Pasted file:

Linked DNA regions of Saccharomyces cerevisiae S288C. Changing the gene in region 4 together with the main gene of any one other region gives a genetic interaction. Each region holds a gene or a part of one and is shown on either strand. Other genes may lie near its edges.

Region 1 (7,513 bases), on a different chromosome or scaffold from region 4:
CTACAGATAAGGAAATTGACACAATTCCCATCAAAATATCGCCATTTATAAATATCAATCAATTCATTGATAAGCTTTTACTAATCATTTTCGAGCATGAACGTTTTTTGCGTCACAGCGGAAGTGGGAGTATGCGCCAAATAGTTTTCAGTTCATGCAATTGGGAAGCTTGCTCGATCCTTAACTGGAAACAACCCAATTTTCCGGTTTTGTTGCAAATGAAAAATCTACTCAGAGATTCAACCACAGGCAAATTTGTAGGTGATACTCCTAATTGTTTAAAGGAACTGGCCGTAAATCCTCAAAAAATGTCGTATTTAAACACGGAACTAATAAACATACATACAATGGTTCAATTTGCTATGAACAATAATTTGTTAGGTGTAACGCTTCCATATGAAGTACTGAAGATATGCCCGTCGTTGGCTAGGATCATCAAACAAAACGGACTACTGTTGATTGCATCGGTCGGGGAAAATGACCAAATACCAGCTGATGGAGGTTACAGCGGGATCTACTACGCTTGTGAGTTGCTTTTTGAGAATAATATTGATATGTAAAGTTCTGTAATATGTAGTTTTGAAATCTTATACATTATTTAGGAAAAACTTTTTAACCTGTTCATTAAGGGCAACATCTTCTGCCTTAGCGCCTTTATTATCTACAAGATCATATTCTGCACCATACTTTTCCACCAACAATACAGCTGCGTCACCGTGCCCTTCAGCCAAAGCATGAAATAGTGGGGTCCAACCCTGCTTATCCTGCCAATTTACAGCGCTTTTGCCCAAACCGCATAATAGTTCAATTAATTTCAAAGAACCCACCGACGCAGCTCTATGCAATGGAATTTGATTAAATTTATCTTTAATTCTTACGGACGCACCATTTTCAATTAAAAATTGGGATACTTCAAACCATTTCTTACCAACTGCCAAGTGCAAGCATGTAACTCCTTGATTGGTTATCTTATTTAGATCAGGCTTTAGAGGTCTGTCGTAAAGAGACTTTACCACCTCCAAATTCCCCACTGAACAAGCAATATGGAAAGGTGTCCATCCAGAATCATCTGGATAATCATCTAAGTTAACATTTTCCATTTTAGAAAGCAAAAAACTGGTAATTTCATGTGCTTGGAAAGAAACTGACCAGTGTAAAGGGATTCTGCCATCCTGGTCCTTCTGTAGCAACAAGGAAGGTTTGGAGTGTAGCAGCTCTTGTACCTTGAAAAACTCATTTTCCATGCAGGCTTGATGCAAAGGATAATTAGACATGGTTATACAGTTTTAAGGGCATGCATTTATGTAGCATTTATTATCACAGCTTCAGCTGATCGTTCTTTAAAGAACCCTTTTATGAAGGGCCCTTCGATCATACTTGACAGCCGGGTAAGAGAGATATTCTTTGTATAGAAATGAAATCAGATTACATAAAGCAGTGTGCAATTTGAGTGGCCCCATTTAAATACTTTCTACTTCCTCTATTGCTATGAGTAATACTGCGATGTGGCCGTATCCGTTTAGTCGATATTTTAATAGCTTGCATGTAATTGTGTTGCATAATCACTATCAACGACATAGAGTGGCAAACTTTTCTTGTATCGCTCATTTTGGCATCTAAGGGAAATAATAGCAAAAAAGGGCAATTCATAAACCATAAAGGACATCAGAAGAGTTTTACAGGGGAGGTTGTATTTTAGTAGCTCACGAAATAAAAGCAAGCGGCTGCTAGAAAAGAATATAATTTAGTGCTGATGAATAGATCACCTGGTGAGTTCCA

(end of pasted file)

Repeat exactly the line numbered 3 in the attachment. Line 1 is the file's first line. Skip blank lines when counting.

CTACAGATAAGGAAATTGACACAATTCCCATCAAAATATCGCCATTTATAAATATCAATCAATTCATTGATAAGCTTTTACTAATCATTTTCGAGCATGAACGTTTTTTGCGTCACAGCGGAAGTGGGAGTATGCGCCAAATAGTTTTCAGTTCATGCAATTGGGAAGCTTGCTCGATCCTTAACTGGAAACAACCCAATTTTCCGGTTTTGTTGCAAATGAAAAATCTACTCAGAGATTCAACCACAGGCAAATTTGTAGGTGATACTCCTAATTGTTTAAAGGAACTGGCCGTAAATCCTCAAAAAATGTCGTATTTAAACACGGAACTAATAAACATACATACAATGGTTCAATTTGCTATGAACAATAATTTGTTAGGTGTAACGCTTCCATATGAAGTACTGAAGATATGCCCGTCGTTGGCTAGGATCATCAAACAAAACGGACTACTGTTGATTGCATCGGTCGGGGAAAATGACCAAATACCAGCTGATGGAGGTTACAGCGGGATCTACTACGCTTGTGAGTTGCTTTTTGAGAATAATATTGATATGTAAAGTTCTGTAATATGTAGTTTTGAAATCTTATACATTATTTAGGAAAAACTTTTTAACCTGTTCATTAAGGGCAACATCTTCTGCCTTAGCGCCTTTATTATCTACAAGATCATATTCTGCACCATACTTTTCCACCAACAATACAGCTGCGTCACCGTGCCCTTCAGCCAAAGCATGAAATAGTGGGGTCCAACCCTGCTTATCCTGCCAATTTACAGCGCTTTTGCCCAAACCGCATAATAGTTCAATTAATTTCAAAGAACCCACCGACGCAGCTCTATGCAATGGAATTTGATTAAATTTATCTTTAATTCTTACGGACGCACCATTTTCAATTAAAAATTGGGATACTTCAAACCATTTCTTACCAACTGCCAAGTGCAAGCATGTAACTCCTTGATTGGTTATCTTATTTAGATCAGGCTTTAGAGGTCTGTCGTAAAGAGACTTTACCACCTCCAAATTCCCCACTGAACAAGCAATATGGAAAGGTGTCCATCCAGAATCATCTGGATAATCATCTAAGTTAACATTTTCCATTTTAGAAAGCAAAAAACTGGTAATTTCATGTGCTTGGAAAGAAACTGACCAGTGTAAAGGGATTCTGCCATCCTGGTCCTTCTGTAGCAACAAGGAAGGTTTGGAGTGTAGCAGCTCTTGTACCTTGAAAAACTCATTTTCCATGCAGGCTTGATGCAAAGGATAATTAGACATGGTTATACAGTTTTAAGGGCATGCATTTATGTAGCATTTATTATCACAGCTTCAGCTGATCGTTCTTTAAAGAACCCTTTTATGAAGGGCCCTTCGATCATACTTGACAGCCGGGTAAGAGAGATATTCTTTGTATAGAAATGAAATCAGATTACATAAAGCAGTGTGCAATTTGAGTGGCCCCATTTAAATACTTTCTACTTCCTCTATTGCTATGAGTAATACTGCGATGTGGCCGTATCCGTTTAGTCGATATTTTAATAGCTTGCATGTAATTGTGTTGCATAATCACTATCAACGACATAGAGTGGCAAACTTTTCTTGTATCGCTCATTTTGGCATCTAAGGGAAATAATAGCAAAAAAGGGCAATTCATAAACCATAAAGGACATCAGAAGAGTTTTACAGGGGAGGTTGTATTTTAGTAGCTCACGAAATAAAAGCAAGCGGCTGCTAGAAAAGAATATAATTTAGTGCTGATGAATAGATCACCTGGTGAGTTCCA